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Guidelines on Overweight and Obesity: Electronic Textbook
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Determination of Total Body Fat

Overweight is defined as a body mass index (BMI) of 25 to 29.9 kg/m2. Obesity is defined as an excess of total body fat that is documented by a BMI of greater than or equal to 30 kg/m2. Several methods are available for determining or calculating total body fat: total body water, total body potassium, bioelectrical impedance, and dual-energy X-ray absorptiometry.


Evidence Statement:Measures of body fat give reasonably equivalent values for following overweight or obese patients during treatment. Evidence Category D.

Rationale: Even though accurate methods to assess body fat exist, measuring body fat content by these techniques is often expensive and is not readily available clinically. Although bioelectrical impedance devices are becoming more readily available, they lose accuracy in severely obese persons and are of limited usefulness for tracking changes in total body fat in persons losing weight. Thus, bioelectrical impedance offers no significant advantage over BMI in the clinical management of patients. No trial data exist to indicate that one measure of fatness is better than any other for following overweight and obese patients during treatment. No studies have been published to compare the effectiveness of different measures for evaluating changes in body fat during weight reduction.

BMI provides a more accurate measure of total body fat than relying on weight alone. It has an advantage over percent above ideal weight (e.g., based on the Metropolitan Life Insurance Tables). Ideal body weight tables were developed primarily from white, higher socioeconomic status populations and have not been documented to accurately reflect body fat content in the public at large. In addition, separate tables are required for men and women. The weight tables also are based on mortality outcomes and do not necessarily predict morbidity.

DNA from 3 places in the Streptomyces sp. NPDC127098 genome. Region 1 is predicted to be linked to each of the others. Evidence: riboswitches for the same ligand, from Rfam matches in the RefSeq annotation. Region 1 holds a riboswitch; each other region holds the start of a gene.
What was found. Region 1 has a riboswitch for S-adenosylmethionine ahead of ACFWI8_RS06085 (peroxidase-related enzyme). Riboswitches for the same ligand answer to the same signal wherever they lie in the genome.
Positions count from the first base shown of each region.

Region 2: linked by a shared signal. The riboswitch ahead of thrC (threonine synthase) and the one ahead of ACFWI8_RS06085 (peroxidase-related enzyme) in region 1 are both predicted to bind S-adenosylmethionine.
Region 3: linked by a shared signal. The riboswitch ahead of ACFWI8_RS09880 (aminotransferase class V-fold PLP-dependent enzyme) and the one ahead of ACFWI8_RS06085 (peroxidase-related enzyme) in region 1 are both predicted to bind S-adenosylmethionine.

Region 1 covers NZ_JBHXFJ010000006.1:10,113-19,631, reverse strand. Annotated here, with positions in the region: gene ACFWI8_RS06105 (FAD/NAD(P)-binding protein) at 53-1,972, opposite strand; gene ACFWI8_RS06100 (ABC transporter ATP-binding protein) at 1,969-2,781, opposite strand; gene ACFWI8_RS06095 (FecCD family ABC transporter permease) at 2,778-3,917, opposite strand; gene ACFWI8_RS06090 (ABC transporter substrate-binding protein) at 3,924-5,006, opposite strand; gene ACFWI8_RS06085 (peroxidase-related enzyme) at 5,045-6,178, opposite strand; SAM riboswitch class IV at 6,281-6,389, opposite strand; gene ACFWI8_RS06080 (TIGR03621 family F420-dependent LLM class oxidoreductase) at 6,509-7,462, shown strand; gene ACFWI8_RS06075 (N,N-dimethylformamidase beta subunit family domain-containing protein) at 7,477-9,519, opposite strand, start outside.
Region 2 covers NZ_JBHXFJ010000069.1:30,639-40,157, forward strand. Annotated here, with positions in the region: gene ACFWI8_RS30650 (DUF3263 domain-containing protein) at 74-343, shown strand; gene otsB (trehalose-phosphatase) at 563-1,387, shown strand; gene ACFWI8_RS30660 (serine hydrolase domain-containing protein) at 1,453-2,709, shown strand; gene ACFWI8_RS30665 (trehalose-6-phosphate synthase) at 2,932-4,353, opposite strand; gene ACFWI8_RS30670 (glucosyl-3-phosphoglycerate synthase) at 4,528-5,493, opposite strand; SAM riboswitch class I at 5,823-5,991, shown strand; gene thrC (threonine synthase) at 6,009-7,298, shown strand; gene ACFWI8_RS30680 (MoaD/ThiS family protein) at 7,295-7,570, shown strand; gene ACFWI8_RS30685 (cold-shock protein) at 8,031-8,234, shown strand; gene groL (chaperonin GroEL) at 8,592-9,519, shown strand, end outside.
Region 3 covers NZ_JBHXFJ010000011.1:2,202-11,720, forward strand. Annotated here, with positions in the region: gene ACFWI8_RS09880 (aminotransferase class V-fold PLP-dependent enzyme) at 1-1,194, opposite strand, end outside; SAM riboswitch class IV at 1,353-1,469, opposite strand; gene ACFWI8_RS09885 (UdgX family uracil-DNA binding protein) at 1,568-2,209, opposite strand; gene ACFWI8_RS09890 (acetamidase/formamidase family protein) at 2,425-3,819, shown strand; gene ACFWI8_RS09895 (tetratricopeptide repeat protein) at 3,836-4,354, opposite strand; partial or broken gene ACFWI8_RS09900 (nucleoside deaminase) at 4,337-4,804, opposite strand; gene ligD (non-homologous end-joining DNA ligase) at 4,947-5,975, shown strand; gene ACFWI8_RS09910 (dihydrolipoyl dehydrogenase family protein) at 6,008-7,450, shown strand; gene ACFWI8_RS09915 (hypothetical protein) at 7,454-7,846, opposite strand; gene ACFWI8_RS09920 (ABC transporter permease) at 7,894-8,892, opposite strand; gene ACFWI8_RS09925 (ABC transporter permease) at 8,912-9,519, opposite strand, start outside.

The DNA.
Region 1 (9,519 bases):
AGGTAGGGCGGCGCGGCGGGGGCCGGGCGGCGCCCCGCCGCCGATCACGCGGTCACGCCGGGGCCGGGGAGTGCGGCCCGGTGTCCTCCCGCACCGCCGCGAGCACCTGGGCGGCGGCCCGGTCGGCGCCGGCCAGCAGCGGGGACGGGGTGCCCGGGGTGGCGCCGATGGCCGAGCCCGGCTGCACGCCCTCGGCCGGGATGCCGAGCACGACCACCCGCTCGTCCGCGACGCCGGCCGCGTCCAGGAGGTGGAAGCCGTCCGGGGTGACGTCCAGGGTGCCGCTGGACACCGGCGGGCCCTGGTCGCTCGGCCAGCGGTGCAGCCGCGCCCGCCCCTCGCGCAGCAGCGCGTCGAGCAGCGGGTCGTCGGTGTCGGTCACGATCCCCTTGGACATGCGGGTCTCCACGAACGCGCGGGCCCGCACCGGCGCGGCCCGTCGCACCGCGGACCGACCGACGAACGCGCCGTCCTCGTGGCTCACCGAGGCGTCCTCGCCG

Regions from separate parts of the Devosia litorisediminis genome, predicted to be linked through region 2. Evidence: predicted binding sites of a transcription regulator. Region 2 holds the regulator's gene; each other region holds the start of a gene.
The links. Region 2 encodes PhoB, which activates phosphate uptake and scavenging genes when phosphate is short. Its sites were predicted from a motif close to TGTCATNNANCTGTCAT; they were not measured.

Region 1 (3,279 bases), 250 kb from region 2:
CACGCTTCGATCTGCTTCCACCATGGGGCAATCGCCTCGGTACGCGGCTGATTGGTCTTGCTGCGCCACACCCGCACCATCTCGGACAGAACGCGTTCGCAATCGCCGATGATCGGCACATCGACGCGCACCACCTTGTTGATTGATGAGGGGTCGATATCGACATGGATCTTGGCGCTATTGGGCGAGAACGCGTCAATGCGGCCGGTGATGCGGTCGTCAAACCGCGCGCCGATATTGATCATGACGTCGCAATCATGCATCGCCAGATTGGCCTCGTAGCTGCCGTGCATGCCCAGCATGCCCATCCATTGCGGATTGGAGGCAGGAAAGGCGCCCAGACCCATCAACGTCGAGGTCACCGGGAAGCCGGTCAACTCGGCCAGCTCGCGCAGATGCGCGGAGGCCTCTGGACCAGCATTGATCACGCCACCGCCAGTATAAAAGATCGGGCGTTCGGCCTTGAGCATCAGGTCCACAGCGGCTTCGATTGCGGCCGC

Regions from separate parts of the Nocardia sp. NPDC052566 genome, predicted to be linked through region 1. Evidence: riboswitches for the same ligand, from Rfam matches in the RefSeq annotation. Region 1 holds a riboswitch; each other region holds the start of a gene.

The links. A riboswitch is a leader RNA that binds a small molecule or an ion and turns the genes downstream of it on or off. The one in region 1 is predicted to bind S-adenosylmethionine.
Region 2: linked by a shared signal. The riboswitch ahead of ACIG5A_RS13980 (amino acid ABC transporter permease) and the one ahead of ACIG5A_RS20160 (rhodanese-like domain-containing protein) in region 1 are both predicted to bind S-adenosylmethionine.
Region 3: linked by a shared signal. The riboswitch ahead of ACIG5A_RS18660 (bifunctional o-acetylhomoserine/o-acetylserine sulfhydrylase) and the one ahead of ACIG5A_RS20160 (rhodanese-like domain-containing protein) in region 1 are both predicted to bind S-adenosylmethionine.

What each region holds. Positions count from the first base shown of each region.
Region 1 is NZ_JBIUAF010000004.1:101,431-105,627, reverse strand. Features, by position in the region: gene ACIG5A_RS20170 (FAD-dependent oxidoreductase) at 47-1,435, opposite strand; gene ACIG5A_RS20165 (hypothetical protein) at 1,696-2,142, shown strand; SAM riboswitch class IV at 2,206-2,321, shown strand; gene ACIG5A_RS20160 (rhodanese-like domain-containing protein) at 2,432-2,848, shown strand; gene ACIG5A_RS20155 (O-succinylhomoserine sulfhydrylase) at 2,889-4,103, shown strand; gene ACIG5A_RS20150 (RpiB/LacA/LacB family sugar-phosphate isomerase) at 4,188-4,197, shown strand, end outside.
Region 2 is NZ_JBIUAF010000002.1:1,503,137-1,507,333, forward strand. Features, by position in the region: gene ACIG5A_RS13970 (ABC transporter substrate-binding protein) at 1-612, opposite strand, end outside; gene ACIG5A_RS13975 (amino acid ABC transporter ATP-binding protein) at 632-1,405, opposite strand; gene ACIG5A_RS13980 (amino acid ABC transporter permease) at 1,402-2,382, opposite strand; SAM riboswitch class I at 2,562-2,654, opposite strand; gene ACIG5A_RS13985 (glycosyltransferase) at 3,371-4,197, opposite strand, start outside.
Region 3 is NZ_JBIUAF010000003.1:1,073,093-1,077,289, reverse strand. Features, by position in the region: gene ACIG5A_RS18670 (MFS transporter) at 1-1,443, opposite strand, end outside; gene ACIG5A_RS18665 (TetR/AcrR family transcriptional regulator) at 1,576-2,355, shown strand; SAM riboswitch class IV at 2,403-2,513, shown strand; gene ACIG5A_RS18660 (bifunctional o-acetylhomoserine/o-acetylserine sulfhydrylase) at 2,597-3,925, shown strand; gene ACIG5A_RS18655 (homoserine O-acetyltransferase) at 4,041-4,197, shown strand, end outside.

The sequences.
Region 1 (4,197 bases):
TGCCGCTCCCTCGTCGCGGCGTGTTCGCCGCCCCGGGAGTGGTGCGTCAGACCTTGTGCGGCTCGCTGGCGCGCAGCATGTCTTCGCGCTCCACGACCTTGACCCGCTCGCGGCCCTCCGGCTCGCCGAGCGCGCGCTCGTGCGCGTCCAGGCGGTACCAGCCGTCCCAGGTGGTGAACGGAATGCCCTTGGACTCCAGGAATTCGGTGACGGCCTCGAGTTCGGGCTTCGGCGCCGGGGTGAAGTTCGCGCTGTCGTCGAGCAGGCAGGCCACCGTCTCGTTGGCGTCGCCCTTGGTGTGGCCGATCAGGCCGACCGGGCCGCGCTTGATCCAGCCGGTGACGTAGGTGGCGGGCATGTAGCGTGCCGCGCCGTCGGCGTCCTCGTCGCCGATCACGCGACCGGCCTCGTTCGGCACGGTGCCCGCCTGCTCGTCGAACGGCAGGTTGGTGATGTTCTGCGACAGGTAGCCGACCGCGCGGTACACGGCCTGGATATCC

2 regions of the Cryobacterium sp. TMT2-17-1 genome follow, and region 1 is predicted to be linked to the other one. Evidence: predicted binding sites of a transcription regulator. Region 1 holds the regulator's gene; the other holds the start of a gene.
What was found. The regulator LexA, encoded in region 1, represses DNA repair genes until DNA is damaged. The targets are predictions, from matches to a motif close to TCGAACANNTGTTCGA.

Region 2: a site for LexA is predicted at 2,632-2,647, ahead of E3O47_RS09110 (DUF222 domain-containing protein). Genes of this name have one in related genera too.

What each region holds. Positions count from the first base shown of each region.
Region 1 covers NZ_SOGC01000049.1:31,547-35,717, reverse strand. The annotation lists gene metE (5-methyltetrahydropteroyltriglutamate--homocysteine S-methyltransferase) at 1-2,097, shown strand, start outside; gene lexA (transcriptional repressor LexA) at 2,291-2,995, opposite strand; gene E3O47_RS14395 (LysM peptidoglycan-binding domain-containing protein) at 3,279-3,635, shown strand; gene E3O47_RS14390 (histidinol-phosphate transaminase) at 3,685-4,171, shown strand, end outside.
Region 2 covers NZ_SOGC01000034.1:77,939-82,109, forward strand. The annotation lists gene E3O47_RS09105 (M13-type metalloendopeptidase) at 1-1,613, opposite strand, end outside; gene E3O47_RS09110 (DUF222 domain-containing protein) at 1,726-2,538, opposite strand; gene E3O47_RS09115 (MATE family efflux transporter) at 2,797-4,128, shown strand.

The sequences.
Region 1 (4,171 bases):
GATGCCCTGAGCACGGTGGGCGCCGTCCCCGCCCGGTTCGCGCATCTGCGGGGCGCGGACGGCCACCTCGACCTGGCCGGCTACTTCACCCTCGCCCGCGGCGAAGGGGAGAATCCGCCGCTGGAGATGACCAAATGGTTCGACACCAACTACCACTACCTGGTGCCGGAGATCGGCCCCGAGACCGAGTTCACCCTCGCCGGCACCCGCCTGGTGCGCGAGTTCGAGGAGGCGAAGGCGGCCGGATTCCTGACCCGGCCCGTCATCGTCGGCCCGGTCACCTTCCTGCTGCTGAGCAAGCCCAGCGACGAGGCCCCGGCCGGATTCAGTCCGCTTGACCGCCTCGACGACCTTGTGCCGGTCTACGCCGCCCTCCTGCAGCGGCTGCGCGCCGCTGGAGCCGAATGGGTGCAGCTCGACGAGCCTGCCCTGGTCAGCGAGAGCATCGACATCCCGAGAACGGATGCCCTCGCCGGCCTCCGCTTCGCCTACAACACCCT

BMI is recommended as a practical approach for the clinical setting. BMI provides an acceptable approximation for assessment of total body fat for the majority of patients (525-527).  However, simply measuring body weight is a practical approach to follow weight changes.

Recommendation: Practitioners should use the BMI to assess overweight and obesity. Body weight alone can be used to follow weight loss and to determine efficacy of therapy. Evidence Category C.

Rationale: The panel concentrated on tools available in the office, i.e., weight, height, and the BMI. BMI is a practical indicator of the severity of obesity, and it can be calculated from existing tables. BMI is a direct calculation based on height and weight, regardless of gender (528). The limitations of BMI as a measure of total body fat, nonetheless, must be recognized. For example, BMI overestimates body fat in persons who are very muscular and can underestimate body fat in persons who have lost muscle mass (e.g., the elderly).

The BMI is calculated as follows:
BMI=weight (kg)/height squared (m2)

To estimate BMI from pounds and inches use:
[weight (pounds)/height (inches)2] x 703=

(1 lb=0.4536 kg)
(1 in=2.54 cm=0.0254 m)

A simple BMI chart is provided below.

Body Mass Index

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